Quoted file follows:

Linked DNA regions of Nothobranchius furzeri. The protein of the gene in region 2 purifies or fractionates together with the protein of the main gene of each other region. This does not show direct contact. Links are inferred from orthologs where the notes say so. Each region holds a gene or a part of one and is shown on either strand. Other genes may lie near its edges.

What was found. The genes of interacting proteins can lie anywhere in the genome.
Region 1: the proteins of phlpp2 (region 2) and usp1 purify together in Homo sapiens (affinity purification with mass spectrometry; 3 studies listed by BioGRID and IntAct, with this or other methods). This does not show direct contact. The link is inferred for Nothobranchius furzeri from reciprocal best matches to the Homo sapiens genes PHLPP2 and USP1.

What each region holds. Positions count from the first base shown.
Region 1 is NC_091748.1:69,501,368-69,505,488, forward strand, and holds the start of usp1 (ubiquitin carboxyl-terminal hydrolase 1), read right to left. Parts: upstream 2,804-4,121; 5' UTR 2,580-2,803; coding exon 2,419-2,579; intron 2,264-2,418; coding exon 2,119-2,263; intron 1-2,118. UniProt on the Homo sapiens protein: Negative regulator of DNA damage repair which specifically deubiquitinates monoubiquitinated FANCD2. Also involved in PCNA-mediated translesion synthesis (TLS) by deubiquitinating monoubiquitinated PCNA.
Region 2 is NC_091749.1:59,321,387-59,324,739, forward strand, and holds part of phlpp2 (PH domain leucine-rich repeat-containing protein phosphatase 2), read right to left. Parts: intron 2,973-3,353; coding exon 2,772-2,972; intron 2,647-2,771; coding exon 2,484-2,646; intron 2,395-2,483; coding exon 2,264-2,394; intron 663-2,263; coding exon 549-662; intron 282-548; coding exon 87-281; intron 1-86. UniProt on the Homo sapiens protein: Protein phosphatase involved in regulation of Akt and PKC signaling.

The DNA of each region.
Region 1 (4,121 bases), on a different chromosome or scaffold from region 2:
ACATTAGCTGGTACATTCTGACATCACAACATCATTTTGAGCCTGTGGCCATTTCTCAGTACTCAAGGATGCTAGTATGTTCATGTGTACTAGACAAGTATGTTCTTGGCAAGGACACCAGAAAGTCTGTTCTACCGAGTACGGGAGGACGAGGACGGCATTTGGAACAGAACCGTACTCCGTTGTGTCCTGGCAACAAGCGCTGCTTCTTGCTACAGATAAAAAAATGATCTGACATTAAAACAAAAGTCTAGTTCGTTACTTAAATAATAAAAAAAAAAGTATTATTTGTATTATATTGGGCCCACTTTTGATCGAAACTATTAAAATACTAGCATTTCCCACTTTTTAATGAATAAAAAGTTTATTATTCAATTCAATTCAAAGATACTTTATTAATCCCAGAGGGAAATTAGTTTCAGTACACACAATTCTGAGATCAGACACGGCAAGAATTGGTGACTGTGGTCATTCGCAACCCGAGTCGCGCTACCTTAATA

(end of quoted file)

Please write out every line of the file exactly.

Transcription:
Linked DNA regions of Nothobranchius furzeri. The protein of the gene in region 2 purifies or fractionates together with the protein of the main gene of each other region. This does not show direct contact. Links are inferred from orthologs where the notes say so. Each region holds a gene or a part of one and is shown on either strand. Other genes may lie near its edges.

What was found. The genes of interacting proteins can lie anywhere in the genome.
Region 1: the proteins of phlpp2 (region 2) and usp1 purify together in Homo sapiens (affinity purification with mass spectrometry; 3 studies listed by BioGRID and IntAct, with this or other methods). This does not show direct contact. The link is inferred for Nothobranchius furzeri from reciprocal best matches to the Homo sapiens genes PHLPP2 and USP1.

What each region holds. Positions count from the first base shown.
Region 1 is NC_091748.1:69,501,368-69,505,488, forward strand, and holds the start of usp1 (ubiquitin carboxyl-terminal hydrolase 1), read right to left. Parts: upstream 2,804-4,121; 5' UTR 2,580-2,803; coding exon 2,419-2,579; intron 2,264-2,418; coding exon 2,119-2,263; intron 1-2,118. UniProt on the Homo sapiens protein: Negative regulator of DNA damage repair which specifically deubiquitinates monoubiquitinated FANCD2. Also involved in PCNA-mediated translesion synthesis (TLS) by deubiquitinating monoubiquitinated PCNA.
Region 2 is NC_091749.1:59,321,387-59,324,739, forward strand, and holds part of phlpp2 (PH domain leucine-rich repeat-containing protein phosphatase 2), read right to left. Parts: intron 2,973-3,353; coding exon 2,772-2,972; intron 2,647-2,771; coding exon 2,484-2,646; intron 2,395-2,483; coding exon 2,264-2,394; intron 663-2,263; coding exon 549-662; intron 282-548; coding exon 87-281; intron 1-86. UniProt on the Homo sapiens protein: Protein phosphatase involved in regulation of Akt and PKC signaling.

The DNA of each region.
Region 1 (4,121 bases), on a different chromosome or scaffold from region 2:
ACATTAGCTGGTACATTCTGACATCACAACATCATTTTGAGCCTGTGGCCATTTCTCAGTACTCAAGGATGCTAGTATGTTCATGTGTACTAGACAAGTATGTTCTTGGCAAGGACACCAGAAAGTCTGTTCTACCGAGTACGGGAGGACGAGGACGGCATTTGGAACAGAACCGTACTCCGTTGTGTCCTGGCAACAAGCGCTGCTTCTTGCTACAGATAAAAAAATGATCTGACATTAAAACAAAAGTCTAGTTCGTTACTTAAATAATAAAAAAAAAAGTATTATTTGTATTATATTGGGCCCACTTTTGATCGAAACTATTAAAATACTAGCATTTCCCACTTTTTAATGAATAAAAAGTTTATTATTCAATTCAATTCAAAGATACTTTATTAATCCCAGAGGGAAATTAGTTTCAGTACACACAATTCTGAGATCAGACACGGCAAGAATTGGTGACTGTGGTCATTCGCAACCCGAGTCGCGCTACCTTAATA